The Qualities of Responsible Citizenry
Adlai E. Stevenson II was a progressive Democrat who unsuccessfully ran against General Dwight D. Eisenhower in the Presidential election of 1952 and 1956. And although Adlai failed to defeat the popular “Ike” (as he was affectionately known), one of his quoted comments on civic patriotism has remained with me. “Patriotism is not short, frenzied outbursts of emotion, but the tranquil and steady dedication of a lifetime.” As I reflect on these remarks, I see the great opportunity we possess within school communities to instill the qualities of civic duty within the minds and hearts of our students.
Teaching young people how to live a life that demonstrates a respect for civic responsibility is paramount to producing the next generation of servant leaders. In the future, these students will inevitably be called to guide our communities with faith-filled virtues and the integrity of their character. More to this point, students at St. Agnes clearly understand the value and duty of responsible citizenry. They do so by becoming active and engaged in our school, their parishes and their local neighborhoods. And through the practice of engaged service, both on campus and throughout the broader Catonsville area and beyond, our students develop a learned interest and commitment to community leadership and the societal obligation we each hold as being part of a democratic nation. By engaging our students in the practical application of their civic responsibility, they come to appreciate our duty as citizens to ensure and uphold democratic values that are contained within the United States Constitution and the Bill of Rights. These inherent values include: the effective promotion of peace, justice, freedom, equality and diversity; a demonstration of respect toward the rule of law and authority; an active participation in the democratic process; the pursuit of truth; a commitment to human rights; the provision for the needs of our human family; and the deliberate development of self-restraint and self-respect. The understanding of this democratic citizenry occurs both subtly and intentionally within our classes and within our co-curricular activities. To this point, BEAR NATION recently recognized two student leader groups for their shared commitment to our school. As such, I would like extend my appreciation to the following commitment of these student leaders and the devotion of their faculty moderators:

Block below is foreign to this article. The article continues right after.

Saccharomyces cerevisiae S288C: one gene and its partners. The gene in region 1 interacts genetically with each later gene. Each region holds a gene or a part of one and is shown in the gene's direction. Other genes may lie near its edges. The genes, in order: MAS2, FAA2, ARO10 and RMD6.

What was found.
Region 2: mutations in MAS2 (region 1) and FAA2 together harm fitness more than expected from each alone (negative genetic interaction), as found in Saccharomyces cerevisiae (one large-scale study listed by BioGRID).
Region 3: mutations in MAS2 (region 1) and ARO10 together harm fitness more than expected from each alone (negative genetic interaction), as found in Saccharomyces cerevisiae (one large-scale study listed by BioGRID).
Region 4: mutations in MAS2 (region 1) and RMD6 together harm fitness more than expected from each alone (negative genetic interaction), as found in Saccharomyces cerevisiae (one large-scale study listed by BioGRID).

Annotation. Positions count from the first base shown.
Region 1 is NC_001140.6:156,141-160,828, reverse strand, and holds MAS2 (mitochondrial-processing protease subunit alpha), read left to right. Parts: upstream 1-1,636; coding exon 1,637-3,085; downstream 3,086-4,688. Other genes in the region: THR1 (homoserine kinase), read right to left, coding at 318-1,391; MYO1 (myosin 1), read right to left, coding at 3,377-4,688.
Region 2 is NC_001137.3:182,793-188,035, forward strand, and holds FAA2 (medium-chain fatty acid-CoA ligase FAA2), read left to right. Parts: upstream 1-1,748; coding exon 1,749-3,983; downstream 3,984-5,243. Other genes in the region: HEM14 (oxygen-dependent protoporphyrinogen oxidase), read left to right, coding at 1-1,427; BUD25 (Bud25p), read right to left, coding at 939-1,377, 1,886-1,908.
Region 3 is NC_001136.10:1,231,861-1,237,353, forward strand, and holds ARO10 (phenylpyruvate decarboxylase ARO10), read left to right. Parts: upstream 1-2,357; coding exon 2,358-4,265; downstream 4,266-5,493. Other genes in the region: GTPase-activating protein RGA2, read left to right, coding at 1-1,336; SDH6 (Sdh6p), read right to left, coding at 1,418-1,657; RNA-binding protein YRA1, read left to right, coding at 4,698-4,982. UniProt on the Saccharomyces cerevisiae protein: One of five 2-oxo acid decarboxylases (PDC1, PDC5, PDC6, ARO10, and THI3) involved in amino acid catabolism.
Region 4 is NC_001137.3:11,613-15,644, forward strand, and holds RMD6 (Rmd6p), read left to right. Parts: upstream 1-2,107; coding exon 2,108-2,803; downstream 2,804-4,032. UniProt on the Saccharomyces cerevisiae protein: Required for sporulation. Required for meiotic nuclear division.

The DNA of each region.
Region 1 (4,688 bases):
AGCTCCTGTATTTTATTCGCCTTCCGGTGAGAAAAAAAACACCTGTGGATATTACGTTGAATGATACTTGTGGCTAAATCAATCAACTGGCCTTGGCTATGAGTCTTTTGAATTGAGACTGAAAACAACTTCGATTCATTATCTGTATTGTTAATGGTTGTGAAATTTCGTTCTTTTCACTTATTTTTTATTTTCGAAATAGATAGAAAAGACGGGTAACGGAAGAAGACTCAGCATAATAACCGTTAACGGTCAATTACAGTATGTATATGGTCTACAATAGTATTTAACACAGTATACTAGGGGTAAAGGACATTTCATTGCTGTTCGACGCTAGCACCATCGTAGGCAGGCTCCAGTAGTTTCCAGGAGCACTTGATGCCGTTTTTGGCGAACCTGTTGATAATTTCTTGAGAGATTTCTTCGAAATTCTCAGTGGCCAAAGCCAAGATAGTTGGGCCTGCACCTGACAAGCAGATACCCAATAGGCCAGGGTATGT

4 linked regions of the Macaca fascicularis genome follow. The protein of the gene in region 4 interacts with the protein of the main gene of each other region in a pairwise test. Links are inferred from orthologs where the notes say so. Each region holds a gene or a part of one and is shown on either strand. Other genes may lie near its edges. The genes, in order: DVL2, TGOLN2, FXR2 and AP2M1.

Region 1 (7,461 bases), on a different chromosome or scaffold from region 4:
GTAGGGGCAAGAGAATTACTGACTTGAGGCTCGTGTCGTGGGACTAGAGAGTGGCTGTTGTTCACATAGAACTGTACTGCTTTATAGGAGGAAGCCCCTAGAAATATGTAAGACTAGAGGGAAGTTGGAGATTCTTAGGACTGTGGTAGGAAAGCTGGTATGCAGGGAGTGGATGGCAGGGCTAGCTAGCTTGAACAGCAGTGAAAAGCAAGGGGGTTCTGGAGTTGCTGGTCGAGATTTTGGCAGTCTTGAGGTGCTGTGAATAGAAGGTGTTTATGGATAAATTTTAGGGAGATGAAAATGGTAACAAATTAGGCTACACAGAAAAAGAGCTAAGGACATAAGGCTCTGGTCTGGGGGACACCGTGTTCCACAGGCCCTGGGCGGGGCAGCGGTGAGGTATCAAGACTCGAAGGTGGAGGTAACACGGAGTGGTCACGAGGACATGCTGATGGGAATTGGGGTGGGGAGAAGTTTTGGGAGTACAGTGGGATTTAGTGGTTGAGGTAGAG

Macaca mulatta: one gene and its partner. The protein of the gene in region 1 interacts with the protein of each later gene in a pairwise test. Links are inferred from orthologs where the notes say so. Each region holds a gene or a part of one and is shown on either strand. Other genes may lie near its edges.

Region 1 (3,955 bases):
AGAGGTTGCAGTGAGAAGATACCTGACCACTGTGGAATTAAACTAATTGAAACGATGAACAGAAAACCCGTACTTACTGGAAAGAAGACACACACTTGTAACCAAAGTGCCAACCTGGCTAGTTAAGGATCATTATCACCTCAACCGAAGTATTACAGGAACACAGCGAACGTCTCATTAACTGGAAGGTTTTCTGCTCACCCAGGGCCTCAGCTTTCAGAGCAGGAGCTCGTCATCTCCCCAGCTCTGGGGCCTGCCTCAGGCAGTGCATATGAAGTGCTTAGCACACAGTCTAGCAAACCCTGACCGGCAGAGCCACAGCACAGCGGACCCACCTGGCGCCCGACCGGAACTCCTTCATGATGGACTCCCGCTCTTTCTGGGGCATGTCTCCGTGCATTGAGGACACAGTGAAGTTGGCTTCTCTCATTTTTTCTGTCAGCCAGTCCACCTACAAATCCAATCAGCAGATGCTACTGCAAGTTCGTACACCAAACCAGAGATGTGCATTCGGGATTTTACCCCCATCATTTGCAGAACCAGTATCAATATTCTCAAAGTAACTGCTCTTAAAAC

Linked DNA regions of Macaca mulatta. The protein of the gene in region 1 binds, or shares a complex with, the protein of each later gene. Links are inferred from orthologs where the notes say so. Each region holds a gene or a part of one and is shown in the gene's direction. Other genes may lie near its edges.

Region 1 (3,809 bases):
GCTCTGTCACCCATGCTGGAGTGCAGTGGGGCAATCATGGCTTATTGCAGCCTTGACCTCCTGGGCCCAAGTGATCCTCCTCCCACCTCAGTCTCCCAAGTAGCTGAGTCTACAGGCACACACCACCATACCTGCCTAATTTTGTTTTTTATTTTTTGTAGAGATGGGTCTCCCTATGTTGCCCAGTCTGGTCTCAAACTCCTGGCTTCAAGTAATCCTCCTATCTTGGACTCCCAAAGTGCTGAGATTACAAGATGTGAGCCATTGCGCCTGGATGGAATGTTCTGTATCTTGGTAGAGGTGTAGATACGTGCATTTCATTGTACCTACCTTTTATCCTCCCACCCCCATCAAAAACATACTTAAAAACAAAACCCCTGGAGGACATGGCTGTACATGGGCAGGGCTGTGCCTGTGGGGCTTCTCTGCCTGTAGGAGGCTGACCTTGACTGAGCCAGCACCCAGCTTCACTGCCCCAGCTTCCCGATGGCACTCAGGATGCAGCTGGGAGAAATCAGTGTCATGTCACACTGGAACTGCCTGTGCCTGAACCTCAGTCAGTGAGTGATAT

Safety Patrol: Grace Adkins, Miriana Kelly, Amara Njoku, LeConte Stover, Brooke Stromberg, Blaire Killikelly, Sarah Mercer, Owen Benefiel, Christopher DeGroote, Cecilia Liberto, Sophia McCaul, Madison Paradela, Henry Romeo, Tsion Solomon, Seamus Smith (Moderator: Mrs. Phuong Vu)
Student Council: Grace Adkins, Miriana Kelly, Brooke Stromberg, Raven Short, Kelly Endler, Owen Benefiel, Madison Paradela, Finn Smith, Chanyia Braxton, Patrick Czlonka and Ryan Paradela, Noella Kelly and Curtis Williams (Moderator: Mrs. Mary Marks)